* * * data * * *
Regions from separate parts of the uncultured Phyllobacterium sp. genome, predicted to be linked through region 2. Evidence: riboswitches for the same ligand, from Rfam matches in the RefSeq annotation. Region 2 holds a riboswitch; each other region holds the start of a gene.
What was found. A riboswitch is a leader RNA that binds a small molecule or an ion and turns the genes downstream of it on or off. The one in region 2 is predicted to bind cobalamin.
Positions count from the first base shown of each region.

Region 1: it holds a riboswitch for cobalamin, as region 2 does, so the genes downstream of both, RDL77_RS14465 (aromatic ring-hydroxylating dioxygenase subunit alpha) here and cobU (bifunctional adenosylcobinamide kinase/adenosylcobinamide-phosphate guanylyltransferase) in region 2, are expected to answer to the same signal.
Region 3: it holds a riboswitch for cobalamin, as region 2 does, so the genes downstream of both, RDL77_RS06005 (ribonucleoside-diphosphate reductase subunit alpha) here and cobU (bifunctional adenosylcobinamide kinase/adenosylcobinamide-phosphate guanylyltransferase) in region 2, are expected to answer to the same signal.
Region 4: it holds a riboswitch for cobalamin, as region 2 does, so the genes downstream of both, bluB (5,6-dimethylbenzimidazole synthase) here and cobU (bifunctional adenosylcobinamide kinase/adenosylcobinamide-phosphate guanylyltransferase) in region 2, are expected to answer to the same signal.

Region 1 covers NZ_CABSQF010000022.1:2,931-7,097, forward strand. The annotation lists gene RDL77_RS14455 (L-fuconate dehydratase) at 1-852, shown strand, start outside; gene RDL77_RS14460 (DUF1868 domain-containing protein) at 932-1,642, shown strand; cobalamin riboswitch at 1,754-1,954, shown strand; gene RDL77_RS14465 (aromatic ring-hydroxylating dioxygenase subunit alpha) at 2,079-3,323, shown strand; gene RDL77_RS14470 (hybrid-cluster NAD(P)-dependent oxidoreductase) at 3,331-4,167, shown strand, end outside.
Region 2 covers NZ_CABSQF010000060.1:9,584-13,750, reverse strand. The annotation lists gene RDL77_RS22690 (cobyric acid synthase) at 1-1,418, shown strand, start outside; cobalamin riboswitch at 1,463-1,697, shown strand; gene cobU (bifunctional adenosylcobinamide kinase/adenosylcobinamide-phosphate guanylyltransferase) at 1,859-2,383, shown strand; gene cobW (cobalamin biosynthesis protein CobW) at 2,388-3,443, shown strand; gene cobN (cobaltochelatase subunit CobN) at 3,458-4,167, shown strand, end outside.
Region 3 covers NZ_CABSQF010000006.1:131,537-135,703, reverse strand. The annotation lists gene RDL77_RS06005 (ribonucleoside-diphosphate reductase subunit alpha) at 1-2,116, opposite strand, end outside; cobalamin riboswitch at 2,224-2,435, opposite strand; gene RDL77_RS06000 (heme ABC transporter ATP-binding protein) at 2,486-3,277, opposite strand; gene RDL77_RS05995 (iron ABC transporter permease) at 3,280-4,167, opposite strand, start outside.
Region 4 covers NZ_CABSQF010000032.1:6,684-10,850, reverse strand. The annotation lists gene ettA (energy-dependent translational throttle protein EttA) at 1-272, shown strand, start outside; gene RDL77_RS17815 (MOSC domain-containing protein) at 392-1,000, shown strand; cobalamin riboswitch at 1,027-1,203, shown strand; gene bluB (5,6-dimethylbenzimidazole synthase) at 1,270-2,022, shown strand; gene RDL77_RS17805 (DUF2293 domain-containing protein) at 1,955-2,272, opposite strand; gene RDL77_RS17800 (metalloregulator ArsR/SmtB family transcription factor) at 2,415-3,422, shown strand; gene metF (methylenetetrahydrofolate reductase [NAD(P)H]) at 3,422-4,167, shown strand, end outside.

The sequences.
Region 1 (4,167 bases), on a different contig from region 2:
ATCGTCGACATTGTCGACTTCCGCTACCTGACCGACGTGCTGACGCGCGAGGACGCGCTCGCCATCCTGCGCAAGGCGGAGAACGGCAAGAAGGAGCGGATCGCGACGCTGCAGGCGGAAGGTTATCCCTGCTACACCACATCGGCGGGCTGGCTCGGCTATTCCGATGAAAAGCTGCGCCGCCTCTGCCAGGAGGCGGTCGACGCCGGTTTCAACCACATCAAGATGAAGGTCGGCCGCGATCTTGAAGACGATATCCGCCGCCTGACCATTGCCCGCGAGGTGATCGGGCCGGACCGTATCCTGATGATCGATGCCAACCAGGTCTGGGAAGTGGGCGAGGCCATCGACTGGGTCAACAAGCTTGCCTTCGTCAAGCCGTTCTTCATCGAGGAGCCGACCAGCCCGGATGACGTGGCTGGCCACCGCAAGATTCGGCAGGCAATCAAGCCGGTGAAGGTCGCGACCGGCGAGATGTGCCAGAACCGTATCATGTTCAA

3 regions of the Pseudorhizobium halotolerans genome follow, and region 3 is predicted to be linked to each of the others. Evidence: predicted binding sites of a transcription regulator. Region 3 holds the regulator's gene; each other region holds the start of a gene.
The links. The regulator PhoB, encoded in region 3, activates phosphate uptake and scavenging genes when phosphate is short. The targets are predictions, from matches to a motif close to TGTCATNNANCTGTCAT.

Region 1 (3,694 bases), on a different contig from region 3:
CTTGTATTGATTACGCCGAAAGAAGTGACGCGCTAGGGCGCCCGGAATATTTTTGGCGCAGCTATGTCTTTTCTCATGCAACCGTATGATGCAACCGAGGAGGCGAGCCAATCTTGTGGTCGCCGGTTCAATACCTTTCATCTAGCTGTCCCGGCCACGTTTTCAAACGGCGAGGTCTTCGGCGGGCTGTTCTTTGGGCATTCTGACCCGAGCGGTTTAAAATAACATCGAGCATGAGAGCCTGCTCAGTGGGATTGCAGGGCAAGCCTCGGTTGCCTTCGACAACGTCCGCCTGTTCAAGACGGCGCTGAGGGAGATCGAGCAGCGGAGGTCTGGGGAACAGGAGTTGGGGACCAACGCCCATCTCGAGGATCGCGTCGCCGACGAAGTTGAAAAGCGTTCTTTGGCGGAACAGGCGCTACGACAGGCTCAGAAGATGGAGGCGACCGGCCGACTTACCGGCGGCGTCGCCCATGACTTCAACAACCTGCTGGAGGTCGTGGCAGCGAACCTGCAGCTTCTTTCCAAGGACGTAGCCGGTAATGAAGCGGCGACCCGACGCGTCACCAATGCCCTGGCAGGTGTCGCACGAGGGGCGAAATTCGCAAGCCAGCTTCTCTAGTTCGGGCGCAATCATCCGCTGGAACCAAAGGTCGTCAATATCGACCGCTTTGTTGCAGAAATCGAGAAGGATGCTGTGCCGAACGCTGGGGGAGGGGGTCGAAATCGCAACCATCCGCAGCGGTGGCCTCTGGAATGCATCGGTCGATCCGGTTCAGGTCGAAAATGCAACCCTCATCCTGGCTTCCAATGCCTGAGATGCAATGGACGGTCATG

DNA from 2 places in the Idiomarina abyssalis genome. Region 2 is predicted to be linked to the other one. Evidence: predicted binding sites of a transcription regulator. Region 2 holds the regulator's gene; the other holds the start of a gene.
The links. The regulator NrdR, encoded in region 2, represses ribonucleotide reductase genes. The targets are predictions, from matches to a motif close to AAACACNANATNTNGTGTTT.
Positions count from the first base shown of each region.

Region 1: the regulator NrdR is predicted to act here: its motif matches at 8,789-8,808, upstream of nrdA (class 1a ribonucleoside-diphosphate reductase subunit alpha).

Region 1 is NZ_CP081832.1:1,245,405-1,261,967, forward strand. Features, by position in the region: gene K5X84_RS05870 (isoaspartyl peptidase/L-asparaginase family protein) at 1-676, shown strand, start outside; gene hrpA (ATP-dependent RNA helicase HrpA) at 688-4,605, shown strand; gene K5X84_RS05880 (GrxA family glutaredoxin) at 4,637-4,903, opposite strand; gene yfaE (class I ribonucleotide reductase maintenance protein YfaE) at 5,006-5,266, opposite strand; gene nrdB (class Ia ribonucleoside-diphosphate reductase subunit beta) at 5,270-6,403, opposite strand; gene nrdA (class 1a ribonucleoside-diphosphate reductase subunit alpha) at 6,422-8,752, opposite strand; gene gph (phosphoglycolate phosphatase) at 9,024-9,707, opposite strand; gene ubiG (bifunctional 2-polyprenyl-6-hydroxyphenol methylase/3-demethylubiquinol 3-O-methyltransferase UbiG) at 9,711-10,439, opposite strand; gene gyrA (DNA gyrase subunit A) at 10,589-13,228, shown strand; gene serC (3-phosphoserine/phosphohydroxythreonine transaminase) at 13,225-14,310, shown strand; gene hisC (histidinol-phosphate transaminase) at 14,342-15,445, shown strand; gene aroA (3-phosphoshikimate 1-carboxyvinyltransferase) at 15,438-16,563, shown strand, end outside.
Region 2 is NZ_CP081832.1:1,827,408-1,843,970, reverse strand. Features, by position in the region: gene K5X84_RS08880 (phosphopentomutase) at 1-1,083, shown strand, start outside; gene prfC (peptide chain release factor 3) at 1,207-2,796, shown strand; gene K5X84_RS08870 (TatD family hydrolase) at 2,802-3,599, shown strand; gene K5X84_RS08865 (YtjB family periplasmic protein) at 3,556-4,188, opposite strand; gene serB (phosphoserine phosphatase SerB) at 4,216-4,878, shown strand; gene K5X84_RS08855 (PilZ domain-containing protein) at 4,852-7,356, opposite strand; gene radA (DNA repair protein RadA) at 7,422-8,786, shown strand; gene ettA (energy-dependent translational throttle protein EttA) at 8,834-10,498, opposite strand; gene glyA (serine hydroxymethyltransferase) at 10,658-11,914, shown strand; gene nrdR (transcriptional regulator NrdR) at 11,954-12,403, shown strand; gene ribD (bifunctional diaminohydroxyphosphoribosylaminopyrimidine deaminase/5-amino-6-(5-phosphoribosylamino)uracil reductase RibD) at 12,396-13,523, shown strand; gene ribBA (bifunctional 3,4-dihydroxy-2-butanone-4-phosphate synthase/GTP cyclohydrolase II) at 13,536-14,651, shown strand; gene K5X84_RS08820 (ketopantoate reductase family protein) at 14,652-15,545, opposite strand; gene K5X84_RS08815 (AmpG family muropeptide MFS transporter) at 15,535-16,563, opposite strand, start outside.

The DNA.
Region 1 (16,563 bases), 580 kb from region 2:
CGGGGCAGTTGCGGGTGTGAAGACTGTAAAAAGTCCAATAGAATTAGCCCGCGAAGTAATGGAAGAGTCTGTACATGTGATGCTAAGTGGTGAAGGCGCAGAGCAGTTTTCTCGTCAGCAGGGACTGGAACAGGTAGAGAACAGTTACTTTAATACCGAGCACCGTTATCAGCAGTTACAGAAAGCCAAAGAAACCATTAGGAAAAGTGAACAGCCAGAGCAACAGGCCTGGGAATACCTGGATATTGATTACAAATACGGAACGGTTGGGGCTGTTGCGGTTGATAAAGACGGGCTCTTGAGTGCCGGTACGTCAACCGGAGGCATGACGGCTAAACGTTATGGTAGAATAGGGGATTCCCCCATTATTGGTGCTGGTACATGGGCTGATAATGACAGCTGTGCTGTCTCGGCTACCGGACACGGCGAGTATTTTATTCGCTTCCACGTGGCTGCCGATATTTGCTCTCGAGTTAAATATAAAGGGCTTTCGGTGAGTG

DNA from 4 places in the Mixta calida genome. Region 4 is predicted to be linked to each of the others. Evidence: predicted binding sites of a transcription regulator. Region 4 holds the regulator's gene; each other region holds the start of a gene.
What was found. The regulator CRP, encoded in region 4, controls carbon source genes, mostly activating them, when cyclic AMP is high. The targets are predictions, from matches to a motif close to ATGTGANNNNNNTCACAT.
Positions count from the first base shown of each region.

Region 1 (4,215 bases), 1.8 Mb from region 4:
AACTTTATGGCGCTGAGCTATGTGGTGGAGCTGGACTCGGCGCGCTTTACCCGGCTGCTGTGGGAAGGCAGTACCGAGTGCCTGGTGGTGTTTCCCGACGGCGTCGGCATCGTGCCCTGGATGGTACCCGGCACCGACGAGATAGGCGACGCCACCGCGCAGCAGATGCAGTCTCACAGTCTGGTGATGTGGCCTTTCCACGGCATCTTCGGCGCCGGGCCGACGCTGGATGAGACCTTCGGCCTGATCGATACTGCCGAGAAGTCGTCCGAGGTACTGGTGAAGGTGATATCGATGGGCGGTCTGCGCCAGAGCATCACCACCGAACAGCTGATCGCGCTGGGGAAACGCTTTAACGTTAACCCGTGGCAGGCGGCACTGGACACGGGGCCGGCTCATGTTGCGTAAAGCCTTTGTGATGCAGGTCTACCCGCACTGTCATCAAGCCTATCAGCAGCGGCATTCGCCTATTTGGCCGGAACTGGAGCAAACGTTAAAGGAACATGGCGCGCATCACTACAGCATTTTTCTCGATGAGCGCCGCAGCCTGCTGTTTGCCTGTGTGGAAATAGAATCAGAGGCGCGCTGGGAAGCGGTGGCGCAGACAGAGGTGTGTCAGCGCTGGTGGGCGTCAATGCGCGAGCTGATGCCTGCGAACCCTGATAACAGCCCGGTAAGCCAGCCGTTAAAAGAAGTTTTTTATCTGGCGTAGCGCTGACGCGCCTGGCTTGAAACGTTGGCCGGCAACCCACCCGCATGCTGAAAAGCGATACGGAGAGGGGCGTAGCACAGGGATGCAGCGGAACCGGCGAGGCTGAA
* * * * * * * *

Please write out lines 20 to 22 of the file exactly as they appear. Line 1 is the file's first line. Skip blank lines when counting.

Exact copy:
Positions count from the first base shown of each region.

Region 1: the regulator NrdR is predicted to act here: its motif matches at 8,789-8,808, upstream of nrdA (class 1a ribonucleoside-diphosphate reductase subunit alpha).

Region 1 is NZ_CP081832.1:1,245,405-1,261,967, forward strand. Features, by position in the region: gene K5X84_RS05870 (isoaspartyl peptidase/L-asparaginase family protein) at 1-676, shown strand, start outside; gene hrpA (ATP-dependent RNA helicase HrpA) at 688-4,605, shown strand; gene K5X84_RS05880 (GrxA family glutaredoxin) at 4,637-4,903, opposite strand; gene yfaE (class I ribonucleotide reductase maintenance protein YfaE) at 5,006-5,266, opposite strand; gene nrdB (class Ia ribonucleoside-diphosphate reductase subunit beta) at 5,270-6,403, opposite strand; gene nrdA (class 1a ribonucleoside-diphosphate reductase subunit alpha) at 6,422-8,752, opposite strand; gene gph (phosphoglycolate phosphatase) at 9,024-9,707, opposite strand; gene ubiG (bifunctional 2-polyprenyl-6-hydroxyphenol methylase/3-demethylubiquinol 3-O-methyltransferase UbiG) at 9,711-10,439, opposite strand; gene gyrA (DNA gyrase subunit A) at 10,589-13,228, shown strand; gene serC (3-phosphoserine/phosphohydroxythreonine transaminase) at 13,225-14,310, shown strand; gene hisC (histidinol-phosphate transaminase) at 14,342-15,445, shown strand; gene aroA (3-phosphoshikimate 1-carboxyvinyltransferase) at 15,438-16,563, shown strand, end outside.